The Mag Lab

The National High Field Magnetics Lab in Tallahassee FL, known as the “Mag Lab”, houses some of the most powerful research magnets in the world.

Inside the Mag Lab

In the 1980s, the leading center for high magnetic field research was the Francis Bitter Magnet Laboratory run by the Massachusetts Institute of Technology (MIT). High-field magnetics was becoming important for the study of many areas in physics, chemistry and biology, and had already led to advances such as the Magnetic Resonance Imaging (MRI) scanners still being used in many hospitals.

In 1989, a partnership made up of Florida State University, the University of Florida, the Los Alamos National Laboratory and the State of Florida submitted a proposal to the National Science Foundation for the construction of a new high-field research center. Funding of $60 million was approved, and the facility, known formally as the National High Magnetic Field Laboratory (and informally as the “Mag Lab”), was located on the USF campus in Tallahassee. It was finished in October 1994 and dedicated with a speech by then-Vice President Al Gore.

In its research, the Mag Lab uses three different types of high-intensity magnets. While in the physics sense they are not much different than the ordinary magnets on your refrigerator door, they are specially designed to produce enormously intense magnetic fields.

The first type of super-magnets are “resistive”. These are assembled on-site at the dedicated fabrication lab using hundreds of thin silver and copper sheets called “Bitter plates”. When completed, these form a huge metal magnet with a channel running down the middle (the “bore”) where the magnetic field is concentrated, and several smaller channels where water can flow through to cool the magnet during operation.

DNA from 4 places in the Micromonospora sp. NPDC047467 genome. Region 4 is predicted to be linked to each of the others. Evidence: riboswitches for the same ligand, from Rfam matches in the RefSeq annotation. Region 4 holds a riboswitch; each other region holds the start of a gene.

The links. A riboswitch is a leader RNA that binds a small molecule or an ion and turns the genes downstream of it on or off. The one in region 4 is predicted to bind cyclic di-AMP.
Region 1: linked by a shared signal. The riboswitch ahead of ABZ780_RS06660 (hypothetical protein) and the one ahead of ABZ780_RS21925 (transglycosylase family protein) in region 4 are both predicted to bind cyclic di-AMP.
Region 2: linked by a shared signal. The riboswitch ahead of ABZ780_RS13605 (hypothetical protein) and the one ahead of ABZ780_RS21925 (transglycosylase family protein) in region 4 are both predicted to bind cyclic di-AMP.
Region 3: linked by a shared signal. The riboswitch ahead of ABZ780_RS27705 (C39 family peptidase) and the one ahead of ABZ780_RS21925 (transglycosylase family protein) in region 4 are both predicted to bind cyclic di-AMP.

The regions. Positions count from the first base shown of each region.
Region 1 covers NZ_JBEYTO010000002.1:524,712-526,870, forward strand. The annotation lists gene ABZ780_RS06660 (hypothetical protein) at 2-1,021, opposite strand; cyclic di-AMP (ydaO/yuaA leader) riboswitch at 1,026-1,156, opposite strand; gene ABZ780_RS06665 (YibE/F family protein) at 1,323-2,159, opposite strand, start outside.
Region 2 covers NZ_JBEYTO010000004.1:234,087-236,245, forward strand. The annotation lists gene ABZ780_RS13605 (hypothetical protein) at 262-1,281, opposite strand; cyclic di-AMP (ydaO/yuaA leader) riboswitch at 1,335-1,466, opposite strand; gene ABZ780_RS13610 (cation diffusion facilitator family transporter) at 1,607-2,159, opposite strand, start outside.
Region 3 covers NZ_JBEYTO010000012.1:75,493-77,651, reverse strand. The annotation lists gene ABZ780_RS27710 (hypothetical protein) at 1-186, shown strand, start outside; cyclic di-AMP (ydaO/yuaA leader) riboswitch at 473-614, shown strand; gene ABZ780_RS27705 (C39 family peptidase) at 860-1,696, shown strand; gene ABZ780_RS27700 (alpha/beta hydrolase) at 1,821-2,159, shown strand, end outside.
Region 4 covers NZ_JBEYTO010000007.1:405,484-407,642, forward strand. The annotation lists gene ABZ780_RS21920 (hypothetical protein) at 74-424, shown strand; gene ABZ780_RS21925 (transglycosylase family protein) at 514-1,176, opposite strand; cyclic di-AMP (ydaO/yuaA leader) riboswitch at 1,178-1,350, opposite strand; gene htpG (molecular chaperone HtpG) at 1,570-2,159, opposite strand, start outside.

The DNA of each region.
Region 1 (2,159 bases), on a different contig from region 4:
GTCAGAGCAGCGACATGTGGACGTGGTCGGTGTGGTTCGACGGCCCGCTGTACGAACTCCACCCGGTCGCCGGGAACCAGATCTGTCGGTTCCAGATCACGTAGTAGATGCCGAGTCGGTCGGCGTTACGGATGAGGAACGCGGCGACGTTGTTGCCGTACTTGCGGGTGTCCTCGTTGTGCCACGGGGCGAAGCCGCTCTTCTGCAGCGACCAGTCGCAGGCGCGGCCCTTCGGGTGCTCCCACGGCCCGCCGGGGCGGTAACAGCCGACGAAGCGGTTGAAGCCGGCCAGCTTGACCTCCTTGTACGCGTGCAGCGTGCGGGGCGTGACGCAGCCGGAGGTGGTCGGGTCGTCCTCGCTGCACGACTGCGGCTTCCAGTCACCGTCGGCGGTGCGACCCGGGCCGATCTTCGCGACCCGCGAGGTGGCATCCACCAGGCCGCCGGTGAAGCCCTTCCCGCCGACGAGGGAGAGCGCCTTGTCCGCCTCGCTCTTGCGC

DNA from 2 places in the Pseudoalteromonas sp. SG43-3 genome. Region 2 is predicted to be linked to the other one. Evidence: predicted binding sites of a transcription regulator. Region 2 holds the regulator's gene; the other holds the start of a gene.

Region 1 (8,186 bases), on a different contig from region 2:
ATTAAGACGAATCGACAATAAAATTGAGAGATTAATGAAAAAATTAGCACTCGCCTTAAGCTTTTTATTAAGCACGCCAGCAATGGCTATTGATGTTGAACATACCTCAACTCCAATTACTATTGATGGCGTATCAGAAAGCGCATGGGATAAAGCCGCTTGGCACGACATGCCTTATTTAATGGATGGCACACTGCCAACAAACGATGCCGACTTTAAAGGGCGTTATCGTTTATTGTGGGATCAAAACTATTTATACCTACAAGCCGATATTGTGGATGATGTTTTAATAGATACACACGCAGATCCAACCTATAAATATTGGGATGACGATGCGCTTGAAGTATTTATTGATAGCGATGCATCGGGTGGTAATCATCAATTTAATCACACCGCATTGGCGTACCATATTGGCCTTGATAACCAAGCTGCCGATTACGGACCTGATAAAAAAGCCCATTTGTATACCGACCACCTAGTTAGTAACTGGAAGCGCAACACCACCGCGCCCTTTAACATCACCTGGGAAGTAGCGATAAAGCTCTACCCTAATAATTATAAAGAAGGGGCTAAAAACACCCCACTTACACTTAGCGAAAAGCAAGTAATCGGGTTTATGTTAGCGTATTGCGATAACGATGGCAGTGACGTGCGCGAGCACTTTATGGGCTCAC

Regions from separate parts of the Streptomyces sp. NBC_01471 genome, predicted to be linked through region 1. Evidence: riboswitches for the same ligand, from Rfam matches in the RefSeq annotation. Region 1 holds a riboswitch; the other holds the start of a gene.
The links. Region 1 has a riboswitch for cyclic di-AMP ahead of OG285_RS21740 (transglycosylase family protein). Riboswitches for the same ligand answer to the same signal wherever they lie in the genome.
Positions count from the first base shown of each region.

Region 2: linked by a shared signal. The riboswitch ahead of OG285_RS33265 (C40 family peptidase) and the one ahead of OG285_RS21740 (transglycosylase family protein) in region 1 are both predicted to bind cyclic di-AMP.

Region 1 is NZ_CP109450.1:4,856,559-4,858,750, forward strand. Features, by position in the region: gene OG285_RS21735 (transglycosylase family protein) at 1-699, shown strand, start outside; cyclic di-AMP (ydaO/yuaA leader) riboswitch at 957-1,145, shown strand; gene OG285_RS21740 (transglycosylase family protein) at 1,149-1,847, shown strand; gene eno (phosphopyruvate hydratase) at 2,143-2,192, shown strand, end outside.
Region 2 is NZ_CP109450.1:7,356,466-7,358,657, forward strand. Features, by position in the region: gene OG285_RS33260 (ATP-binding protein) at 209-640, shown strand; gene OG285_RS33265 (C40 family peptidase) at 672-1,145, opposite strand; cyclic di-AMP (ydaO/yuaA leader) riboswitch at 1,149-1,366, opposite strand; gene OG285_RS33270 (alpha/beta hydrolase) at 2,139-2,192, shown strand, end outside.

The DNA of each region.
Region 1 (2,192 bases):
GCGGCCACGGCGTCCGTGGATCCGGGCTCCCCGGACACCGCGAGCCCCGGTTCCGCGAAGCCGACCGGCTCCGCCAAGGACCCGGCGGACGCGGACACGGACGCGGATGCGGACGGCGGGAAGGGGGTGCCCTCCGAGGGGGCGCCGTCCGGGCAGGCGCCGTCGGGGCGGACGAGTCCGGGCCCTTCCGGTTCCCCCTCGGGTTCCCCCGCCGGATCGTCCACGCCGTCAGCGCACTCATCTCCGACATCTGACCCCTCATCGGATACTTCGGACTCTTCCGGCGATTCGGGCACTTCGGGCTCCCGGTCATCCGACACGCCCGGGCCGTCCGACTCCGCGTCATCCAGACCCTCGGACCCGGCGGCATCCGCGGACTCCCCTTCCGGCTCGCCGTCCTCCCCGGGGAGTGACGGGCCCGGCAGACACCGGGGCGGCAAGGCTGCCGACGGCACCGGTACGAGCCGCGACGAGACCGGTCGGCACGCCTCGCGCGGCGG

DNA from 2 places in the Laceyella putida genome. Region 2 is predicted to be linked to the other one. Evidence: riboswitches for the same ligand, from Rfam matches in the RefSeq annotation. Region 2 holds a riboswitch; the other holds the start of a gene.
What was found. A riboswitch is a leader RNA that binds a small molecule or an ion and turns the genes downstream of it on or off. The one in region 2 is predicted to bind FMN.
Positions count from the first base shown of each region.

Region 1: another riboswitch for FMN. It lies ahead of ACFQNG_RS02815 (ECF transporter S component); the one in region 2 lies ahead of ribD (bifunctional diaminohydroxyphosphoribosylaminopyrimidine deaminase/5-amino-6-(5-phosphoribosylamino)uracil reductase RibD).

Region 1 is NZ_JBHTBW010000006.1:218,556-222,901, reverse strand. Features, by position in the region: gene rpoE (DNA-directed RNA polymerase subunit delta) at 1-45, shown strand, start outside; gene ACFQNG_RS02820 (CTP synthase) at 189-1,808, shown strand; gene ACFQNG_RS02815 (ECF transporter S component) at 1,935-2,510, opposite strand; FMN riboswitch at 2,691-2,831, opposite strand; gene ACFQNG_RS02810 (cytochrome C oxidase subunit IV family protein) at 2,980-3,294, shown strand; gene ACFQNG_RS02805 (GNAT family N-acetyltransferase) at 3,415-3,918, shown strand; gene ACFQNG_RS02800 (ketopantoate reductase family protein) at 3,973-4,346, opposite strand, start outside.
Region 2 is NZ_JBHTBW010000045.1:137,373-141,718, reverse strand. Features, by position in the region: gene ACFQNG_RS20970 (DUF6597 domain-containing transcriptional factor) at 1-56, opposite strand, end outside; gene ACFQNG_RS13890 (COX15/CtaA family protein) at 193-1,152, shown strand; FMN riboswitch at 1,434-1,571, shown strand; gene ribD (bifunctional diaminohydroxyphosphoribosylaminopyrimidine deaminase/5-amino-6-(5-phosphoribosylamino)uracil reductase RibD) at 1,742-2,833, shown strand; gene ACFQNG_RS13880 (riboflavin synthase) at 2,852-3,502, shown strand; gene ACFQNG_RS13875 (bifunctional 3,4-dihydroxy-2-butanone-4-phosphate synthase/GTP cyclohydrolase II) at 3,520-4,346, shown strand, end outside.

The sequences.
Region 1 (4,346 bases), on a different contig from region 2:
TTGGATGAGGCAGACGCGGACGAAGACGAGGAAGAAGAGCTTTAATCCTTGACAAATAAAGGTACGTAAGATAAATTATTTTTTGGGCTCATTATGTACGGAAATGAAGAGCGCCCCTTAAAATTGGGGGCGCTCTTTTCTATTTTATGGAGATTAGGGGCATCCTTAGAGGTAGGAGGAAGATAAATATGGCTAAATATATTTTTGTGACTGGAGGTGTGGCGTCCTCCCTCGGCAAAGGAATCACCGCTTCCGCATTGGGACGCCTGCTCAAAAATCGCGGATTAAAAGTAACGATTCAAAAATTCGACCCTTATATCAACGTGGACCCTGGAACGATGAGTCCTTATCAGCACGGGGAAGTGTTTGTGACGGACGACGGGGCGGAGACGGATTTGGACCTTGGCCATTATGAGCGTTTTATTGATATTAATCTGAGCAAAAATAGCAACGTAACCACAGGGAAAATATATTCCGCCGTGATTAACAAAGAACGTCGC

Another family of magnets used at the lab are “superconducting“. These are assembled from certain metals that, when supercooled to near absolute zero with liquid helium, become “superconducting”—they allow electric current to pass through them without any electrical resistance.

The third class of super-magnets are “hybrids”. These are a combination of the other two types, and consist of a resistive magnet core surrounded by a helium-cooled superconducting magnet.

All of these systems are electromagnets. Unlike the magnets on your refrigerator, which are made of iron that has become permanently magnetized, electromagnets are temporary and only produce a magnetic field when an electric current is passed through them. Because the high-field electromagnets used in the Mag Lab require enormous amounts of current, the facility has its own dedicated 56 megawatt power plant which generates enough electricity to run a small city, but which is used solely to power the immense research magnets. There are separate plumbing systems to pump water through the magnets for cooling, and also a cryogenics facility to produce liquid helium to be used in the superconducting magnets.